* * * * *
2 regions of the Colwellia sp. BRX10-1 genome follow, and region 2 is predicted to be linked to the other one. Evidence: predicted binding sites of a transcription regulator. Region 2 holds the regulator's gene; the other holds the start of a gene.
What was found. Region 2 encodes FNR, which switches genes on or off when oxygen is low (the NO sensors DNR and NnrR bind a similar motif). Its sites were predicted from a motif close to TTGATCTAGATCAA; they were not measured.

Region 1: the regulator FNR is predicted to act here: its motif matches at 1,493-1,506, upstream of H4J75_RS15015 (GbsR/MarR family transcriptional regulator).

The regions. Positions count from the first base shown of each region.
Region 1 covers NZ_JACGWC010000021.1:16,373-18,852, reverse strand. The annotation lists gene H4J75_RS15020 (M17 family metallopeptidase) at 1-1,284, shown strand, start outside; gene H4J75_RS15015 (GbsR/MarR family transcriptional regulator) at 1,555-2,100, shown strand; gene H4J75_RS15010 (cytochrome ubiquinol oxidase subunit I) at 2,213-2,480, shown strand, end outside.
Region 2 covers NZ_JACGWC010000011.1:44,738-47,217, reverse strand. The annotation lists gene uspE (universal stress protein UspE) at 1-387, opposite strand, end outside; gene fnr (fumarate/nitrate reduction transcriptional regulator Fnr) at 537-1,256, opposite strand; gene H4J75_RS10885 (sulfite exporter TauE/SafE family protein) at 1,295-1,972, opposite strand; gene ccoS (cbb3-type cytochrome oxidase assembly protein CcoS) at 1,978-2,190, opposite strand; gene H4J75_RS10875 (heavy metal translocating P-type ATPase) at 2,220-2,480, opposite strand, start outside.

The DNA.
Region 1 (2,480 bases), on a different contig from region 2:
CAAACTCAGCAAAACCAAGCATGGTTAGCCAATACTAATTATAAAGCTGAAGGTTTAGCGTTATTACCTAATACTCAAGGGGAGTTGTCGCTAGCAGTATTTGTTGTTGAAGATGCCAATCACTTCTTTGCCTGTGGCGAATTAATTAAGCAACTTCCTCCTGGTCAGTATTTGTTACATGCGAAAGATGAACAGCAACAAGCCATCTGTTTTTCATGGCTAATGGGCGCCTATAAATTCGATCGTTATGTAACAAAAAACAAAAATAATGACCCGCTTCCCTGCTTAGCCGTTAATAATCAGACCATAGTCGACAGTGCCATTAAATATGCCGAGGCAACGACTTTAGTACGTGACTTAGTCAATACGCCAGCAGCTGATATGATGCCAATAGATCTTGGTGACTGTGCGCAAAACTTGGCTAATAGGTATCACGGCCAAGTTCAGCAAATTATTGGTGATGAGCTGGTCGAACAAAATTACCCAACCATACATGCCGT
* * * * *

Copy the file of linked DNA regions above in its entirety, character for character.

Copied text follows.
2 regions of the Colwellia sp. BRX10-1 genome follow, and region 2 is predicted to be linked to the other one. Evidence: predicted binding sites of a transcription regulator. Region 2 holds the regulator's gene; the other holds the start of a gene.
What was found. Region 2 encodes FNR, which switches genes on or off when oxygen is low (the NO sensors DNR and NnrR bind a similar motif). Its sites were predicted from a motif close to TTGATCTAGATCAA; they were not measured.

Region 1: the regulator FNR is predicted to act here: its motif matches at 1,493-1,506, upstream of H4J75_RS15015 (GbsR/MarR family transcriptional regulator).

The regions. Positions count from the first base shown of each region.
Region 1 covers NZ_JACGWC010000021.1:16,373-18,852, reverse strand. The annotation lists gene H4J75_RS15020 (M17 family metallopeptidase) at 1-1,284, shown strand, start outside; gene H4J75_RS15015 (GbsR/MarR family transcriptional regulator) at 1,555-2,100, shown strand; gene H4J75_RS15010 (cytochrome ubiquinol oxidase subunit I) at 2,213-2,480, shown strand, end outside.
Region 2 covers NZ_JACGWC010000011.1:44,738-47,217, reverse strand. The annotation lists gene uspE (universal stress protein UspE) at 1-387, opposite strand, end outside; gene fnr (fumarate/nitrate reduction transcriptional regulator Fnr) at 537-1,256, opposite strand; gene H4J75_RS10885 (sulfite exporter TauE/SafE family protein) at 1,295-1,972, opposite strand; gene ccoS (cbb3-type cytochrome oxidase assembly protein CcoS) at 1,978-2,190, opposite strand; gene H4J75_RS10875 (heavy metal translocating P-type ATPase) at 2,220-2,480, opposite strand, start outside.

The DNA.
Region 1 (2,480 bases), on a different contig from region 2:
CAAACTCAGCAAAACCAAGCATGGTTAGCCAATACTAATTATAAAGCTGAAGGTTTAGCGTTATTACCTAATACTCAAGGGGAGTTGTCGCTAGCAGTATTTGTTGTTGAAGATGCCAATCACTTCTTTGCCTGTGGCGAATTAATTAAGCAACTTCCTCCTGGTCAGTATTTGTTACATGCGAAAGATGAACAGCAACAAGCCATCTGTTTTTCATGGCTAATGGGCGCCTATAAATTCGATCGTTATGTAACAAAAAACAAAAATAATGACCCGCTTCCCTGCTTAGCCGTTAATAATCAGACCATAGTCGACAGTGCCATTAAATATGCCGAGGCAACGACTTTAGTACGTGACTTAGTCAATACGCCAGCAGCTGATATGATGCCAATAGATCTTGGTGACTGTGCGCAAAACTTGGCTAATAGGTATCACGGCCAAGTTCAGCAAATTATTGGTGATGAGCTGGTCGAACAAAATTACCCAACCATACATGCCGT